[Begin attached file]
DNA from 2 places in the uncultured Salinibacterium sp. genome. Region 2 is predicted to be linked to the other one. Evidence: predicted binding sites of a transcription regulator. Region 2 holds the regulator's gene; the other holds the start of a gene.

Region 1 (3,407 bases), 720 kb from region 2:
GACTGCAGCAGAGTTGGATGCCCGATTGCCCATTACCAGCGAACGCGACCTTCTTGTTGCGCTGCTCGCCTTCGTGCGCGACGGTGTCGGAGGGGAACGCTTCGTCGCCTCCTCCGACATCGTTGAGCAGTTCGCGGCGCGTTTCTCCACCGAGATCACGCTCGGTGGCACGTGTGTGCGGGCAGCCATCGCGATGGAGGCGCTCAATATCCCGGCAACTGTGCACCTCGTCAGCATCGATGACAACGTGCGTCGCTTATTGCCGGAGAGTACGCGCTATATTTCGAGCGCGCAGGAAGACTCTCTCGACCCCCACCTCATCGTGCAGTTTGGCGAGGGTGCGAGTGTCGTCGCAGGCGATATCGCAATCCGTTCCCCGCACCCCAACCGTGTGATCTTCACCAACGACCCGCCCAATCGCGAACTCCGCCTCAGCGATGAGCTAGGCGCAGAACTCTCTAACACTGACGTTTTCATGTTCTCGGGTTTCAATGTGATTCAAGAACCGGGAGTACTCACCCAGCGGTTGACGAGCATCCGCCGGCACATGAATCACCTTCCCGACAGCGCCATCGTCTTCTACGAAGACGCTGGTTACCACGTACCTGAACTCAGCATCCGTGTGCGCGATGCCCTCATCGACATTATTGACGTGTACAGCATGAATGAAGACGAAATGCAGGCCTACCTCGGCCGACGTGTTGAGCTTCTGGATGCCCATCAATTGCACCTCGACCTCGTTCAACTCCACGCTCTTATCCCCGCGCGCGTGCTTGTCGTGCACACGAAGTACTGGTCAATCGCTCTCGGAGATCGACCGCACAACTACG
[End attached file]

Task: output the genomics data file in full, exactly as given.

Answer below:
DNA from 2 places in the uncultured Salinibacterium sp. genome. Region 2 is predicted to be linked to the other one. Evidence: predicted binding sites of a transcription regulator. Region 2 holds the regulator's gene; the other holds the start of a gene.

Region 1 (3,407 bases), 720 kb from region 2:
GACTGCAGCAGAGTTGGATGCCCGATTGCCCATTACCAGCGAACGCGACCTTCTTGTTGCGCTGCTCGCCTTCGTGCGCGACGGTGTCGGAGGGGAACGCTTCGTCGCCTCCTCCGACATCGTTGAGCAGTTCGCGGCGCGTTTCTCCACCGAGATCACGCTCGGTGGCACGTGTGTGCGGGCAGCCATCGCGATGGAGGCGCTCAATATCCCGGCAACTGTGCACCTCGTCAGCATCGATGACAACGTGCGTCGCTTATTGCCGGAGAGTACGCGCTATATTTCGAGCGCGCAGGAAGACTCTCTCGACCCCCACCTCATCGTGCAGTTTGGCGAGGGTGCGAGTGTCGTCGCAGGCGATATCGCAATCCGTTCCCCGCACCCCAACCGTGTGATCTTCACCAACGACCCGCCCAATCGCGAACTCCGCCTCAGCGATGAGCTAGGCGCAGAACTCTCTAACACTGACGTTTTCATGTTCTCGGGTTTCAATGTGATTCAAGAACCGGGAGTACTCACCCAGCGGTTGACGAGCATCCGCCGGCACATGAATCACCTTCCCGACAGCGCCATCGTCTTCTACGAAGACGCTGGTTACCACGTACCTGAACTCAGCATCCGTGTGCGCGATGCCCTCATCGACATTATTGACGTGTACAGCATGAATGAAGACGAAATGCAGGCCTACCTCGGCCGACGTGTTGAGCTTCTGGATGCCCATCAATTGCACCTCGACCTCGTTCAACTCCACGCTCTTATCCCCGCGCGCGTGCTTGTCGTGCACACGAAGTACTGGTCAATCGCTCTCGGAGATCGACCGCACAACTACG